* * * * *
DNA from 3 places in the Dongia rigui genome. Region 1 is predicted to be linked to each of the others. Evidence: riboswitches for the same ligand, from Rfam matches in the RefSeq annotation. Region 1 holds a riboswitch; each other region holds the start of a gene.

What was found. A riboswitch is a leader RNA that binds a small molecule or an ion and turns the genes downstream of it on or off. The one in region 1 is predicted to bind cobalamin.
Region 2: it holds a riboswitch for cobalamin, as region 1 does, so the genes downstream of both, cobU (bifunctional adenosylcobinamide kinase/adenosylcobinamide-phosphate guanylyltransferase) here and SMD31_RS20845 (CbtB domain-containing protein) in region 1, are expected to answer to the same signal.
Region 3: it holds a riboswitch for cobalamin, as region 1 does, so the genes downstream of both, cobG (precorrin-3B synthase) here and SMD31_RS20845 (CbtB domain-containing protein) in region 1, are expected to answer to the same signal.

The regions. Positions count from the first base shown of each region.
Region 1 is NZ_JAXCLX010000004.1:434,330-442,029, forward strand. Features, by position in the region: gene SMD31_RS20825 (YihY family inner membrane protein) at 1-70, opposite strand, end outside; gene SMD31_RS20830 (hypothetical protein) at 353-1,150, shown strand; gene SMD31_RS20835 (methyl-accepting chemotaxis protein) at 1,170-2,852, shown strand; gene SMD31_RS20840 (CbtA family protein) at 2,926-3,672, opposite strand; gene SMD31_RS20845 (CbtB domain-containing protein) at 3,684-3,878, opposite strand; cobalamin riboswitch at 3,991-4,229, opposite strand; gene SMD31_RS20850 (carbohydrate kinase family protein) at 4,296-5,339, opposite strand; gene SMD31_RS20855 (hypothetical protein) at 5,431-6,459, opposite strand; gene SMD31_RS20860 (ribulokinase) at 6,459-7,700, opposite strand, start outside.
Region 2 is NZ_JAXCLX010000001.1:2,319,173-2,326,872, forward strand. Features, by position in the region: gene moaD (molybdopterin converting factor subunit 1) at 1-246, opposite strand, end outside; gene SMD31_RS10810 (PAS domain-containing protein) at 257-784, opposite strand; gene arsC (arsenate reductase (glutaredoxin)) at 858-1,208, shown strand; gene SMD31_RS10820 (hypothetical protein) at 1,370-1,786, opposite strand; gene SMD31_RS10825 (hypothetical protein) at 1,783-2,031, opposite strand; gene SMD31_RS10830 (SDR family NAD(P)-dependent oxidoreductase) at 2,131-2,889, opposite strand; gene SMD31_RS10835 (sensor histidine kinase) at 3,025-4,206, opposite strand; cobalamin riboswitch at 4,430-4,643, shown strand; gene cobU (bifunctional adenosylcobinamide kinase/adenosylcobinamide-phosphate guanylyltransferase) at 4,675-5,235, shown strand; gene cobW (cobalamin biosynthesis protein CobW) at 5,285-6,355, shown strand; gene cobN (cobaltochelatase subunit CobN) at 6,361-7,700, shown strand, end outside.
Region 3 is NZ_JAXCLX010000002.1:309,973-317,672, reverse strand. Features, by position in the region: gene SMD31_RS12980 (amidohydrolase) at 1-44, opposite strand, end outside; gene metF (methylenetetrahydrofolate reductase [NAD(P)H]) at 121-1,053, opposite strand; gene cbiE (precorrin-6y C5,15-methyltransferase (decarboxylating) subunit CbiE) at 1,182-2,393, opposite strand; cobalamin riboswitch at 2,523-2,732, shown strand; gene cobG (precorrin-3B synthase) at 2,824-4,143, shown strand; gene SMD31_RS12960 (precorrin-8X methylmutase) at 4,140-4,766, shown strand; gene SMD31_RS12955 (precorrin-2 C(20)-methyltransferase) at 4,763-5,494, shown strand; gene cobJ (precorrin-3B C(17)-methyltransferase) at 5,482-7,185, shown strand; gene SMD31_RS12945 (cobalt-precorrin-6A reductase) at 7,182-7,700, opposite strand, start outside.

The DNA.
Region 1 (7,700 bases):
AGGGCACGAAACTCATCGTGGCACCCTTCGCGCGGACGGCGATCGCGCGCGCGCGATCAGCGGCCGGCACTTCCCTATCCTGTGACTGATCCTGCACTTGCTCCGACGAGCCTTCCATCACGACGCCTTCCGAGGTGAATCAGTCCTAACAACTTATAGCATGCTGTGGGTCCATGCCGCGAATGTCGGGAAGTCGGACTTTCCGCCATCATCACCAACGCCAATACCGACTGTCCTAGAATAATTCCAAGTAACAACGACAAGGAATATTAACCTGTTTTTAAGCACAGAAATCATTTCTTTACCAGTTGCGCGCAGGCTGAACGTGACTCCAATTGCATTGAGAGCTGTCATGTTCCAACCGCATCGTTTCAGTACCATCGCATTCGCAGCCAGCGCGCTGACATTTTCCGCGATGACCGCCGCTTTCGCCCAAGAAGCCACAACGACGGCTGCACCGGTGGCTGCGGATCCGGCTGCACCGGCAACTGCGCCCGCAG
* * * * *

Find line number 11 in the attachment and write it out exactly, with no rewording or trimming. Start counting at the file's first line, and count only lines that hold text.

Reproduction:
AGGGCACGAAACTCATCGTGGCACCCTTCGCGCGGACGGCGATCGCGCGCGCGCGATCAGCGGCCGGCACTTCCCTATCCTGTGACTGATCCTGCACTTGCTCCGACGAGCCTTCCATCACGACGCCTTCCGAGGTGAATCAGTCCTAACAACTTATAGCATGCTGTGGGTCCATGCCGCGAATGTCGGGAAGTCGGACTTTCCGCCATCATCACCAACGCCAATACCGACTGTCCTAGAATAATTCCAAGTAACAACGACAAGGAATATTAACCTGTTTTTAAGCACAGAAATCATTTCTTTACCAGTTGCGCGCAGGCTGAACGTGACTCCAATTGCATTGAGAGCTGTCATGTTCCAACCGCATCGTTTCAGTACCATCGCATTCGCAGCCAGCGCGCTGACATTTTCCGCGATGACCGCCGCTTTCGCCCAAGAAGCCACAACGACGGCTGCACCGGTGGCTGCGGATCCGGCTGCACCGGCAACTGCGCCCGCAG